Welcome speech to attendants and authorities: Vicent Berenguer (Principal of the school)

NOMADS Documentary presentation: Maribel Coy

Wine and Catering at the MARQ Museum Café (teachers and authorities)















Wednesday 13th December

Departure by bus from IES Cabo de la Huerta towards the University of Alicante (UA).

Arrival at the University and reception at the Salón de Grados (Conference Room) by Ramón Martín Mateo (Faculty of Law):

  • Welcome by Associate Dean on Studies, Luis Martínez Giner.
  • UA Team and activities presentation by its coordinator, Macario Alemany
  • Basic guidance for the development of the sessions (Soledad Ruiz de la Cuesta)

Lecture by Prof. Santos Rojo, FlyHig International project coordinator: “Dipterous insects as a new source of animal feeding”.

Presentation of the results of the study on noise carried out by students from partner countries as follows

(15’-20’ per country):


Leave towards Club Social I. Students’ free lunch (They can bring food from home: they can picnic or eat at the Canteen tables)

Teacher’s meal: Self-service at Club Social.

Return to Salón de Grados(Conference Room)  Ramón Martín Mateo (Faculty of Law).

Presentation of the results of the study on noise carried out by students from partner countries as follows

(15’-20’ per country):


Presentation and summary by the UA representatives Antonio Martínez Lorente and Antonio de Murcia

Leave to meeting points with the UA guides: ”Campus walks”

5 groups (3 English-speaking and 2 Spanish-speaking)

End of UA Day. Return to IES Cabo de la Huerta on public transport.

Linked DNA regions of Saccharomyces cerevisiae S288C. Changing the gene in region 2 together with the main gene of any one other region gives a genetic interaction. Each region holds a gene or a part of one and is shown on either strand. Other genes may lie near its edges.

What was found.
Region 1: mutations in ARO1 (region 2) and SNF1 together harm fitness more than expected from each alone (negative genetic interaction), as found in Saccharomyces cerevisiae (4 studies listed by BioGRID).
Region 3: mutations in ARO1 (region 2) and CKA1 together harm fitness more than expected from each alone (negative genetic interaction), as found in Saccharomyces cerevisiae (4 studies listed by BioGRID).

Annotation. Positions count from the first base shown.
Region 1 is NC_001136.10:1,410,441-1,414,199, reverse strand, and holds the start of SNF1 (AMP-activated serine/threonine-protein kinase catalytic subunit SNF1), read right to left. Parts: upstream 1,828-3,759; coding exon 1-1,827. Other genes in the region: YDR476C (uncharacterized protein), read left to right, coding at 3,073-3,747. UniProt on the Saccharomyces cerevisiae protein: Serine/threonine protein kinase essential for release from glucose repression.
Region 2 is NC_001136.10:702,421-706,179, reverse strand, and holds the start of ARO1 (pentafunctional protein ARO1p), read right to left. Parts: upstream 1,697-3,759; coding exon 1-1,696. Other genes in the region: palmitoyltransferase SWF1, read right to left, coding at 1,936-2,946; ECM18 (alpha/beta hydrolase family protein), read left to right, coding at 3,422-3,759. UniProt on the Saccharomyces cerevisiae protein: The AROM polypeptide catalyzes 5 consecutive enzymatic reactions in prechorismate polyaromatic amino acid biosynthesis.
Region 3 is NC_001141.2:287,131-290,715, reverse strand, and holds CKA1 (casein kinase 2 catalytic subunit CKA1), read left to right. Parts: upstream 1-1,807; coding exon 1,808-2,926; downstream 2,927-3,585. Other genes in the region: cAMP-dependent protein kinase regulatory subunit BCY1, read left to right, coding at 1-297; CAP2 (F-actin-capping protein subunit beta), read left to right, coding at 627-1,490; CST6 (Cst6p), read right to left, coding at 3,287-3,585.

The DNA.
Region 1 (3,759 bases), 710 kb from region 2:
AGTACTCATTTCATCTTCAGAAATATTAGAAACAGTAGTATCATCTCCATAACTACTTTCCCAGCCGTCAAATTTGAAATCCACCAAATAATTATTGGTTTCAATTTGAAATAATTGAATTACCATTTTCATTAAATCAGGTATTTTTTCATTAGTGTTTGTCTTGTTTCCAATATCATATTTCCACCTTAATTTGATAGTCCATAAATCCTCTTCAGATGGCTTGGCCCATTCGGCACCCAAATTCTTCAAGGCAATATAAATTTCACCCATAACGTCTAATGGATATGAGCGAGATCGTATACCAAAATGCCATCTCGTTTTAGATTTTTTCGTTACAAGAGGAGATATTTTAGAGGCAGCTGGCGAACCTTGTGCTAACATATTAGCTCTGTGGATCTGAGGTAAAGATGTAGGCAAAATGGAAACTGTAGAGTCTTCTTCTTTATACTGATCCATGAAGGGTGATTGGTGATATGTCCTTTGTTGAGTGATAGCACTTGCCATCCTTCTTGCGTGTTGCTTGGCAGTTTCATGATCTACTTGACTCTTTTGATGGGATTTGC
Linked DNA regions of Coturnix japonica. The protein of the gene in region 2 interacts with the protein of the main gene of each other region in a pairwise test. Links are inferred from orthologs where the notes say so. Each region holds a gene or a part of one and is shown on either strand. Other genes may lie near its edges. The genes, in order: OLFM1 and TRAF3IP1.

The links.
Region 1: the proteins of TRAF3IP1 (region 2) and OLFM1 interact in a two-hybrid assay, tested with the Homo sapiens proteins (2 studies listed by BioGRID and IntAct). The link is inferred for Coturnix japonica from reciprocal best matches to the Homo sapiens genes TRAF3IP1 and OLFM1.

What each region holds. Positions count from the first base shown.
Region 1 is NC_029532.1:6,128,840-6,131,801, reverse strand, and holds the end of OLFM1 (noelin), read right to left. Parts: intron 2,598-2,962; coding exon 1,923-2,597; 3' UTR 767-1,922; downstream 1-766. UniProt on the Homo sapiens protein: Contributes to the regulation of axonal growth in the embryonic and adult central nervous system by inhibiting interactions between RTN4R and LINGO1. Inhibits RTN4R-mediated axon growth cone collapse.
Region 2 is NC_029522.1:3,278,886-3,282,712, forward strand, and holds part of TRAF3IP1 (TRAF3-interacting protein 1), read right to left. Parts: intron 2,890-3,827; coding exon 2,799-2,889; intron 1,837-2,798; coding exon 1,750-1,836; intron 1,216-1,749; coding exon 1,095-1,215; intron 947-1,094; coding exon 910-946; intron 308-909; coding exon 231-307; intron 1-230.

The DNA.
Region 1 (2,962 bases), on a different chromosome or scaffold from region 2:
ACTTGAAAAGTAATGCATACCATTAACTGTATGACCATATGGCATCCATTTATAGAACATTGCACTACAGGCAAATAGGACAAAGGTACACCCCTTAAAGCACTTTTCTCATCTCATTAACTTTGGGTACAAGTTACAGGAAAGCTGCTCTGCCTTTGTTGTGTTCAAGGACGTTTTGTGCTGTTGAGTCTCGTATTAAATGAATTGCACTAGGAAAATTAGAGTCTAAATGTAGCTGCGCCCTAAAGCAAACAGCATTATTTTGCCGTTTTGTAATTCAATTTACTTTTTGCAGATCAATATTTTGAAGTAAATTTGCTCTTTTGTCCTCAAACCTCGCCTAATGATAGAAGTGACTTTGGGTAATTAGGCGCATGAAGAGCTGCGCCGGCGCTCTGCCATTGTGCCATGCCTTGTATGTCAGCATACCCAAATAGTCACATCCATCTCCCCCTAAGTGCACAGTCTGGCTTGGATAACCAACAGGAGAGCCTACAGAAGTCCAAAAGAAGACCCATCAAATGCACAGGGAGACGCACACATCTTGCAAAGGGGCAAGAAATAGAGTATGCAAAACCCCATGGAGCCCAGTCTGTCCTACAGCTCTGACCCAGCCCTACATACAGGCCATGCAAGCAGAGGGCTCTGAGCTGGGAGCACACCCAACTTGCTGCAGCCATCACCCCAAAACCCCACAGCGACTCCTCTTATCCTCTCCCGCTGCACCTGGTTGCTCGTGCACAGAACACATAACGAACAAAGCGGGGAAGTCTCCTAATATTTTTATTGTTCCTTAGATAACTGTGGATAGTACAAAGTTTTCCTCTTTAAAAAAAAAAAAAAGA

Free time

Students have dinner with host families.

·    Teacher’s dinner at VillaKanela restaurant (Albufereta)


















Thursday 14 December




Departure by bus from IES Cabo de la Huerta towards the University of Alicante. Picking up of the UA team and departure towards Ibi.

Arrival at Museu de la Biodiversitat (Biodiversity Museum).

Activity organization and beginning of trips:

 Group 1 (English-speaking): guided visit of the Museum.

 Group 2 (Spanish-speaking): guided visit of the Biological Station of Torretes.

Group 1 (English-speaking): guided visit of the Biological Station of Torretes .

Group 2 (Spanish-speaking): guided visit of the Museum.

Return trip towards the university  and  IES Cabo de la Huerta

Students: Free time for lunch  and back home on their own.

Teachers: Lunch at “Mío Cid” restaurant





VENUE: Las Cigarreras

(Presenters: Carlos Peñas y Julia Cebrián. IES Cabo de la Huerta students)

Welcome speech: Vicent Berenguer (Principal of the school)

Institutional speeches :

  • Representative of the Regional Ministry
  • University of Alicante: Mr Juan Llopis (Vice Chancellor of International Relations)
  • Townhall: Mr Gabriel Echávarri (Mayor of Alicante)

Presentation of  the Educational Portal about Human Rights ( José Miguel Suárez

Presentation of  partners (students and teachers) : What did it mean to you being part of Erasmus+ HUMREV?

Presentation of the Methodological and Didactic Guide  “The Creation of a Protective Environment for the Rights of the Child”(University of Alicante : Macario Alemany)